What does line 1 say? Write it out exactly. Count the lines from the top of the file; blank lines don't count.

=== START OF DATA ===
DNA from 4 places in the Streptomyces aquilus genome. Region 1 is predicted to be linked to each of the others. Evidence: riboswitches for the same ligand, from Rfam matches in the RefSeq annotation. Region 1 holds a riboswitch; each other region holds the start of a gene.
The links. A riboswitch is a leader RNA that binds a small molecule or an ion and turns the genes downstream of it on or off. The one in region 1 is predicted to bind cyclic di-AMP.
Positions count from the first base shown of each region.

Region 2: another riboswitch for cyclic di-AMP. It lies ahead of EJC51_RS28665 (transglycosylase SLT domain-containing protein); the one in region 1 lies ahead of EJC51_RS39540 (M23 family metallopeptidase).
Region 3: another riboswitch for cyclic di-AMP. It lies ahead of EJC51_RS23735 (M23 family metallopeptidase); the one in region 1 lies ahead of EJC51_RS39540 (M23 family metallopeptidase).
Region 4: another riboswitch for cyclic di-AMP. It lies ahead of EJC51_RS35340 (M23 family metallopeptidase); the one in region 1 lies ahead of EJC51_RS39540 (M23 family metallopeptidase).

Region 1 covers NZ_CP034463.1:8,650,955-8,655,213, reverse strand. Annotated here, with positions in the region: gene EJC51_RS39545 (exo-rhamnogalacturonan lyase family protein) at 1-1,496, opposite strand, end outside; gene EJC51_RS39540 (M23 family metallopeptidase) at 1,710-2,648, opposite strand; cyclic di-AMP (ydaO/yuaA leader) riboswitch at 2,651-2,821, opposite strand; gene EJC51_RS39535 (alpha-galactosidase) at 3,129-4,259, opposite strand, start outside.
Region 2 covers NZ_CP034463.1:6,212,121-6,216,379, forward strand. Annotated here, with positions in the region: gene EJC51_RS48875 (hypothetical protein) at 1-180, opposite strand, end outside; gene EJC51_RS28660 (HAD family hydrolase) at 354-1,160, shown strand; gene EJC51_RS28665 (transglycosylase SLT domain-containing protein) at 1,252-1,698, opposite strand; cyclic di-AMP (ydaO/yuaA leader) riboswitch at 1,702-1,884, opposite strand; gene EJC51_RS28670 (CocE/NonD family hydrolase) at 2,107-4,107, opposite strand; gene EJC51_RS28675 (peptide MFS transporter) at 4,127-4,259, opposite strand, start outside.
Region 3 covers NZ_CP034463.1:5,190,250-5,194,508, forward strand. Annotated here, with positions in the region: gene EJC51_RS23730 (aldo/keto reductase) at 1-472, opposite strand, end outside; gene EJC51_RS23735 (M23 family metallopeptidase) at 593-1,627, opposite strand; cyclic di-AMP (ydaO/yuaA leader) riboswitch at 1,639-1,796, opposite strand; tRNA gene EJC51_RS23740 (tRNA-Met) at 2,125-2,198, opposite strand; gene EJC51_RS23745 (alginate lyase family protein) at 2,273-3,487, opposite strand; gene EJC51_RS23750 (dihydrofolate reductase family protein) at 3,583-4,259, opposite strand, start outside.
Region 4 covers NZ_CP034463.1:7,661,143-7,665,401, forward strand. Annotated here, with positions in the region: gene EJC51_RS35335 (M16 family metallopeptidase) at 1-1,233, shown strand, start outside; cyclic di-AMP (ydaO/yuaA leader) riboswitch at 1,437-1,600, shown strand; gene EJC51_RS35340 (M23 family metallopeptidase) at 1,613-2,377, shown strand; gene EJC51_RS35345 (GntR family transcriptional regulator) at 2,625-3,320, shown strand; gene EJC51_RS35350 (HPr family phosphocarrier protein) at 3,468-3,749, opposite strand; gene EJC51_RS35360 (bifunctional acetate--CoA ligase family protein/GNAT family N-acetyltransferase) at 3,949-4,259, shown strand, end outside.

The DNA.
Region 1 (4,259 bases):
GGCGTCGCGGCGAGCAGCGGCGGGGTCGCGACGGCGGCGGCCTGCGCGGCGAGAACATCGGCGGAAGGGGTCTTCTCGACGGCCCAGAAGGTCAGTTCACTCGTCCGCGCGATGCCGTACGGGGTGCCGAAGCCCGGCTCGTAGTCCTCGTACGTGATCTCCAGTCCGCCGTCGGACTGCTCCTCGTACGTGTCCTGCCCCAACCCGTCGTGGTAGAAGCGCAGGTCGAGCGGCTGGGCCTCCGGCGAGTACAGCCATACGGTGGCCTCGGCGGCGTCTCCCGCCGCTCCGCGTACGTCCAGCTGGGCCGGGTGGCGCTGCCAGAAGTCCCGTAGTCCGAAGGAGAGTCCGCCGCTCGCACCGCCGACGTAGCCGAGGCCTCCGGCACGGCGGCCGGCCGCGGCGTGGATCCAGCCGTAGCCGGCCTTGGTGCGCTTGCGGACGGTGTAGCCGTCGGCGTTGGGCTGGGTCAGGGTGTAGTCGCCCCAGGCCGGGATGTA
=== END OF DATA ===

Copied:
DNA from 4 places in the Streptomyces aquilus genome. Region 1 is predicted to be linked to each of the others. Evidence: riboswitches for the same ligand, from Rfam matches in the RefSeq annotation. Region 1 holds a riboswitch; each other region holds the start of a gene.